Chronic Diseases Due to Disturbances in the Day and Night Rhythms

Scientific research has repeatedly found evidence that prolonged exposure to blue light in the evening and at night can promote a wide range of chronic diseases, such as cardiovascular disease, diabetes and certain types of cancer.

As with all chronic diseases, it is challenging to identify and substantiate a clear cause, as these diseases often develop over a period of many years. Using the well-studied example of breast cancer, we show here how researchers arrive at robust results based on circumstantial evidence.

Scientific Findings

Nocturnal Light Pollution and Breast Cancer

Because of the known hormonal effects of light at night, hormone-dependent cancers such as breast cancer are a frequent subject of research. In a well-reviewed study (“Light at night co-distributes with incident breast but not lung cancer in the female population of Israel“), breast cancer incidence was correlated with light exposure at night, as assessed by satellite data.

After accounting for other factors such as income and ethnic constitution of the population, the communities with the highest nighttime light exposure were calculated to have a 73% higher risk of breast cancer. The unchanged lung cancer risk served as a “control value” because lung cancer is assumed to be non-hormone dependent, and therefore the risk is independent of nocturnal light exposure.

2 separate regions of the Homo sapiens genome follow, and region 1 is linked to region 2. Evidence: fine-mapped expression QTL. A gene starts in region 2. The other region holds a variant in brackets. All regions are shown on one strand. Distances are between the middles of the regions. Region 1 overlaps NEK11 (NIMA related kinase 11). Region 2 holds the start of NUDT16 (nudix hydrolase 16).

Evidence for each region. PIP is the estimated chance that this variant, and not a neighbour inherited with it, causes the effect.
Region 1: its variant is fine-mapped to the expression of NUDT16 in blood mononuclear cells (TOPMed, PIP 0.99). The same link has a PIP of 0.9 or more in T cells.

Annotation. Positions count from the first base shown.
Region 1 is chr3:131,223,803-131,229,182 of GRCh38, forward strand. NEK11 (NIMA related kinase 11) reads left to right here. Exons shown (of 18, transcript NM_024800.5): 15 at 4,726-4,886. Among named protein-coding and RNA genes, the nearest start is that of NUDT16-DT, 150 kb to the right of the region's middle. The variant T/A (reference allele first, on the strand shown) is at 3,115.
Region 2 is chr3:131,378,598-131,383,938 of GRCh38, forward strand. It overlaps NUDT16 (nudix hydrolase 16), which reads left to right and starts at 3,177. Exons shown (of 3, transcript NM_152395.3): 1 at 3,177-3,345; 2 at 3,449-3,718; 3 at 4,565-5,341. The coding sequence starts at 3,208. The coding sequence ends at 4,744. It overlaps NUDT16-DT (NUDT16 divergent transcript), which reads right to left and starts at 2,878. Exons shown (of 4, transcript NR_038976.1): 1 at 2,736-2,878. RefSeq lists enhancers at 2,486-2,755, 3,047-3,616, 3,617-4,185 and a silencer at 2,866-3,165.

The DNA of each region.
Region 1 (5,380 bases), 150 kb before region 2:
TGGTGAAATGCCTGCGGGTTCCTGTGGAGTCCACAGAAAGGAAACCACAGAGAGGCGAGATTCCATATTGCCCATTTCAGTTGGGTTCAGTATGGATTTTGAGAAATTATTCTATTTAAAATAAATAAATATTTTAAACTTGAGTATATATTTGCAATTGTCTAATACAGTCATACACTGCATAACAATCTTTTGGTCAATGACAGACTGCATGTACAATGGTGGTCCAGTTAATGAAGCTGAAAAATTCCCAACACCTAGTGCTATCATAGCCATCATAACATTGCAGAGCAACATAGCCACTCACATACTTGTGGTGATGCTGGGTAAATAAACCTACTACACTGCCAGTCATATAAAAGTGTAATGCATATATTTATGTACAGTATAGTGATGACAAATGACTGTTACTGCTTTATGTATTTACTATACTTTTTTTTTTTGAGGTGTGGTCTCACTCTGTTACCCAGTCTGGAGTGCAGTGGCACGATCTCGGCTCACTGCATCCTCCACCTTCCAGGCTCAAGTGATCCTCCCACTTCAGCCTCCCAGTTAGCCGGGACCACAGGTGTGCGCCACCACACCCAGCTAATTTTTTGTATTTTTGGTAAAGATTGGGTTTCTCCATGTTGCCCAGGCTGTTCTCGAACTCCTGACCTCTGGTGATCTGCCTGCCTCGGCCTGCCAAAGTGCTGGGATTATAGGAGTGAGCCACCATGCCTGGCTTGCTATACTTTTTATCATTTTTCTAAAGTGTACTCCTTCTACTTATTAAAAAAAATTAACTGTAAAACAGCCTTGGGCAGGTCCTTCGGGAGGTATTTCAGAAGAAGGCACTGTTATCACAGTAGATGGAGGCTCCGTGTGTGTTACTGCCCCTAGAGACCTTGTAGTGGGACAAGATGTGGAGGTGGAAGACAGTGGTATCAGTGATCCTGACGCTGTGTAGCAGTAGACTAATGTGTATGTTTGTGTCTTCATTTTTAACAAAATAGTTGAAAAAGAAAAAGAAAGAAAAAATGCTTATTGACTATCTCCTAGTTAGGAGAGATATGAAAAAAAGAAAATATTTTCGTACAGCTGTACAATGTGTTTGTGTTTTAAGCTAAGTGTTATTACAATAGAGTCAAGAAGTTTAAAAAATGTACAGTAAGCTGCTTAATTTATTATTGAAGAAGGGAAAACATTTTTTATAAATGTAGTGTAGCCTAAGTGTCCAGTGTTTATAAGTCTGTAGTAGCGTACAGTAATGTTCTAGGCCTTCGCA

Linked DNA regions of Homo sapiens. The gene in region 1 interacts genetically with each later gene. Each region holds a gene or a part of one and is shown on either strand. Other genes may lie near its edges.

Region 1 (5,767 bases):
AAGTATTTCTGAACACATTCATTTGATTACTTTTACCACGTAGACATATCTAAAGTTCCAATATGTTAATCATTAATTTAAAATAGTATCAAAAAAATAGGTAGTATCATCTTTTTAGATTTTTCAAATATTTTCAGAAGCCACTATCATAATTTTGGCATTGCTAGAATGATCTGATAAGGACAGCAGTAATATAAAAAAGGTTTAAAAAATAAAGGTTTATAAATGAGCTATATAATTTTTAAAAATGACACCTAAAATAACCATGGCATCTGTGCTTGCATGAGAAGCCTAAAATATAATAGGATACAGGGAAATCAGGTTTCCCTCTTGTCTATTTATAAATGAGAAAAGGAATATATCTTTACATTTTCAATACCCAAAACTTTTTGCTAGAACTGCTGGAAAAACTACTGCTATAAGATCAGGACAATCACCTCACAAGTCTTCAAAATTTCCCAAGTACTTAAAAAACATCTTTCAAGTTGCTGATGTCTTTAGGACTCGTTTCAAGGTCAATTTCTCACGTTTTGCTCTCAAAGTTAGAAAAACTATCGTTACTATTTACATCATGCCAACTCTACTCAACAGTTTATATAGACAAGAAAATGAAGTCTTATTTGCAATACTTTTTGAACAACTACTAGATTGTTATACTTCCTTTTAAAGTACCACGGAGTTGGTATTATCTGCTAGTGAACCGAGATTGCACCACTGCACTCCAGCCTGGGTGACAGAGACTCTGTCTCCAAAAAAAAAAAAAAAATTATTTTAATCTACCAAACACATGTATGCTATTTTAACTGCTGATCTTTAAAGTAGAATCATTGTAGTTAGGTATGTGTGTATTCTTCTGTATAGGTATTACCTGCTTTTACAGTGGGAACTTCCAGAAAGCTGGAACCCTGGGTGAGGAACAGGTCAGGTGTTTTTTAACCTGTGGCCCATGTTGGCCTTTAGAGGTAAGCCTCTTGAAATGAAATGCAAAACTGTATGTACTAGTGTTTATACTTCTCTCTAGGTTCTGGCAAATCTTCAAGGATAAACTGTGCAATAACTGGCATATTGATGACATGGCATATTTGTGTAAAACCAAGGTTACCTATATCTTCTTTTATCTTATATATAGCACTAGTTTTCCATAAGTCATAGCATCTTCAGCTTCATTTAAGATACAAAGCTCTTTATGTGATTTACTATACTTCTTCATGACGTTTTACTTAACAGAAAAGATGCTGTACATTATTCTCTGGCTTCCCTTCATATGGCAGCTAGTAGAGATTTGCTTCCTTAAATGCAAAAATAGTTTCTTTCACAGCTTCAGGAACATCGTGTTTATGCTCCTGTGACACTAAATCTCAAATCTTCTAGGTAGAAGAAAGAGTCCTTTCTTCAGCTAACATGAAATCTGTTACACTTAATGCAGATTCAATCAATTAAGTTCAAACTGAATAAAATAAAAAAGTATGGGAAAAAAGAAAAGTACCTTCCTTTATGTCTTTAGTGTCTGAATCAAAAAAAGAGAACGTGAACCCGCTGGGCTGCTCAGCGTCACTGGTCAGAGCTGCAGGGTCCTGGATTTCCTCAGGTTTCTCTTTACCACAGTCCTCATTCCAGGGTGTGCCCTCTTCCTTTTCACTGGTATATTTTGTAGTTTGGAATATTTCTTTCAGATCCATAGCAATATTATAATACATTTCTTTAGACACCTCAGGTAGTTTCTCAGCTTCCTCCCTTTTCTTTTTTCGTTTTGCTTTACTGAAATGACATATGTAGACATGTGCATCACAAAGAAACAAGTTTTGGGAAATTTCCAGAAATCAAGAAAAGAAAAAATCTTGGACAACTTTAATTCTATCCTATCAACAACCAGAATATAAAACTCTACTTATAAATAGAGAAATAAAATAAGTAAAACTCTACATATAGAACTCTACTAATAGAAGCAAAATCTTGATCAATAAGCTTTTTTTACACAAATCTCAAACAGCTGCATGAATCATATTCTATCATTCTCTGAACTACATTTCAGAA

This compelling evidence was the origin of a fascinating review study:

While the above study is compelling evidence that nighttime light may lead to higher breast cancer rates, it is not conclusive proof. Because the high road to medical evidence, the double-blind, placebo-controlled trial, is difficult to conduct with nighttime light (what would one use as a light placebo?), the plausibility of the theory can only be tested by a meta-analysis of existing studies (“Light-at-night, circadian disruption and breast cancer: assessment of existing evidence“).

The following correlations would be required to be found if nocturnal light exposure indeed increases breast cancer risk:

1. female shift workers (night shift) should have a higher risk

2. blind women should have a lower risk

3. sleep duration (as a marker for hours of darkness) should be indirectly proportional to risk

4. the amount of light in the bedroom would have to be directly proportional to the risk

5. population studies would show an association between urban lighting levels and breast cancer risk.

The meta-analysis concludes that all of these assumptions can be demonstrated in medical studies.

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